With workers quitting their jobs at record levels, what is a business leader to do? Unless you have enough cash to pay new workers more than your competitors, you may need to change the way you work so that your company can satisfy the needs of your customers with fewer people.

The way to do that is to re-engineer your business processes. The basic concept is easy to describe -- and I heard it from the mouth of the late Michael Hammer when he taught me computer science at MIT. He said that when an organization is designing its office automation systems, it should start with "a clean piece of paper."

More specifically, he meant that business leaders should map out how they do work now and re-imagine with a beginner's mind how that work could be done more simply and effectively.

A case in point is how General Electric (GE) applied this mindset through Kaizen, a continuous improvement process, to reduce by 42 percent its time to manufacture engine blades. At GE's Greenville, S.C. plant, executives built "tiny plastic models of every machine on the facility's production floor. Using light green yarn, the group traced the journey of a steel blade through the miniature plant," according to the Wall Street Journal.

In this way, GE had a clear picture of what was slowing down the process and how to fix it. They discovered that the blade was piling up at some of the machines during a three mile, 85 day journey through the plant.

To fix the problem, GE managers removed old machines, rearranged the production line to shorten the green string, and upgraded its machines. After completing the change in early 2020, the plant's productivity was soaring, reported the Journal.

Kaizen is nothing new -- it has been used in the U.S. since the early 1990s. As business leaders struggle to satisfy customer demand with fewer people, here are five ways Kaizen can help.

1. Understand Kaizen.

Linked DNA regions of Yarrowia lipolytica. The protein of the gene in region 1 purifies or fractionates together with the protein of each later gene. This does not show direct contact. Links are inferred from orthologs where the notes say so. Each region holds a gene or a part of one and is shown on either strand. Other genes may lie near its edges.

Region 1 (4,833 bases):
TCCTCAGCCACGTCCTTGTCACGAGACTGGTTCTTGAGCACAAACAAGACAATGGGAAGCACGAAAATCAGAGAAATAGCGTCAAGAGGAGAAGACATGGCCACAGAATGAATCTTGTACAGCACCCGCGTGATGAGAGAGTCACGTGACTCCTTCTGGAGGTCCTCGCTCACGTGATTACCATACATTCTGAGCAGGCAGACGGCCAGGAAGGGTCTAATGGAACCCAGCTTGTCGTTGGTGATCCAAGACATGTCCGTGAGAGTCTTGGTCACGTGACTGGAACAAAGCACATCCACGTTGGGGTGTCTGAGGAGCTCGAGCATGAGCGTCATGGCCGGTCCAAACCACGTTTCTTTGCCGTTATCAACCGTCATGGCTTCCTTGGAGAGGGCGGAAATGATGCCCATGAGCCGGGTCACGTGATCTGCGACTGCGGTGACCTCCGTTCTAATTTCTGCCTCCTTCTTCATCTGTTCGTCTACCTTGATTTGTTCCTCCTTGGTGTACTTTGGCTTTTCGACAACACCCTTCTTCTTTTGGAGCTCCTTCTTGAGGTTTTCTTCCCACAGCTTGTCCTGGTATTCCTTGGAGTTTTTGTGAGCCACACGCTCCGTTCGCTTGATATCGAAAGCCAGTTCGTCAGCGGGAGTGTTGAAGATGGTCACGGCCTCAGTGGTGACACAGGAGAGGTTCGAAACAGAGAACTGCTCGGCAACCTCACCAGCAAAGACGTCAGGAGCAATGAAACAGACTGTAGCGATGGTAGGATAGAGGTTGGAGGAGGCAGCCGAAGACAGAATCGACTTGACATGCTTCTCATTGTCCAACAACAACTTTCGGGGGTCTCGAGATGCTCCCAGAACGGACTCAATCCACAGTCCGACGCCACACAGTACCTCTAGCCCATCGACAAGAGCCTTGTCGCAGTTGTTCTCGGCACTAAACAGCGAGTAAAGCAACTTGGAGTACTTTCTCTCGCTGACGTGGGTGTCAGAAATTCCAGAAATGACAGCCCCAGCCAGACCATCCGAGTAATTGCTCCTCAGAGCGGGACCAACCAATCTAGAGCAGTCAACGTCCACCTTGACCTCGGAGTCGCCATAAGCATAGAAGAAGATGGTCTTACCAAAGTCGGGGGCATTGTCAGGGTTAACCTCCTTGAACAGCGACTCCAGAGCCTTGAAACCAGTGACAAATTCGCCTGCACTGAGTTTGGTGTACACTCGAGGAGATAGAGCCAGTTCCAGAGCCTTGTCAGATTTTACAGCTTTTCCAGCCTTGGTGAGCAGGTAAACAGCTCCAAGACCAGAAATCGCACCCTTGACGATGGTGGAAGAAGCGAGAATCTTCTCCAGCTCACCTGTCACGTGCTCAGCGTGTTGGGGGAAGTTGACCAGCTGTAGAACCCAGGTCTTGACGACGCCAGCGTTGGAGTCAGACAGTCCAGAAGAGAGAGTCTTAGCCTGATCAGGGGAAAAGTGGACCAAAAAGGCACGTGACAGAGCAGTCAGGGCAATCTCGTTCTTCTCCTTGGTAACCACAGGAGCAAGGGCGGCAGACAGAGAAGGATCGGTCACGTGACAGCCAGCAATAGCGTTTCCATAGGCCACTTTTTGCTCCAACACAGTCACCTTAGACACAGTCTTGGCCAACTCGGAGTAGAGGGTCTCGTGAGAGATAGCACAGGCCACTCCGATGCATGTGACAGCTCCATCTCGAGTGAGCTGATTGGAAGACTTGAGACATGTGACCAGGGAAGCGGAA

Business leaders should get training in how to apply kaizen to their companies.

Here is a quick summary. Kaizen is aimed at "continuous improvement through in-depth sessions to assess employees' progress," wrote the Journal. Executives walk through the factory or office floor and converse with workers to understand what they do. Over a week or more, workers at all levels identify problems and propose and test out solutions.

2. Focus on the customer.

The first key concept of Kaizen is that business leaders should view the company's processes from the perspective of the customer.

I did this years ago -- helping an insurance company improve the process of purchasing an automobile insurance policy. I discovered that when a customer called to buy a policy, it would take weeks to get the customer signed up.

Through company, I discovered that it took 44 steps to issue the policy, Most surprisingly, three different departments -- sales, underwriting, and marketing --  set a separate price for the customer's policy.

The answer -- build a website that streamlined the process from weeks to a day or two and simplifying the process of setting the price. 

3. Eliminate waste.

A byproduct of making your company work more effectively for the customer is eliminating wasteful steps.

A great example of this took place at Best Buy under the leadership of Hubert Joly who became CEO in 2012. When he came in, Best Buy needed to cut costs but he wanted to do that without firing employees. 

One way to do this was to eliminate waste in the shipping of flat screen TVs. As I wrote in Goliath Strikes Back, Best Buy saved $200 million by working with suppliers to design and ship TVs in a way that would keep them from breaking before they arrived at a customer's house.

4. Prioritize work.

Once you figure out how to change the way work is done, you must create standard work processes to make sure that you can keep improving.

"If the same job is done differently every time or varies by worker, there is no basis for finding improvement. The same job must be done the same way every time," wrote the Journal.

As GE CEO Larry Culp explained, "Standard work is simply identifying the work steps required and the sequence of those steps, the time required for each, that go into making a process repeatable,"

5. Apply Kaizen to office work.

While Kaizen was initially applied to manufacturing, my experience is in using it for office work. At Danaher, Culp used it to process an invoice or prepare a regulatory document more quickly with fewer workers.

These five steps can help your company get more done with fewer people -- and that could give a big boost to your odds of success.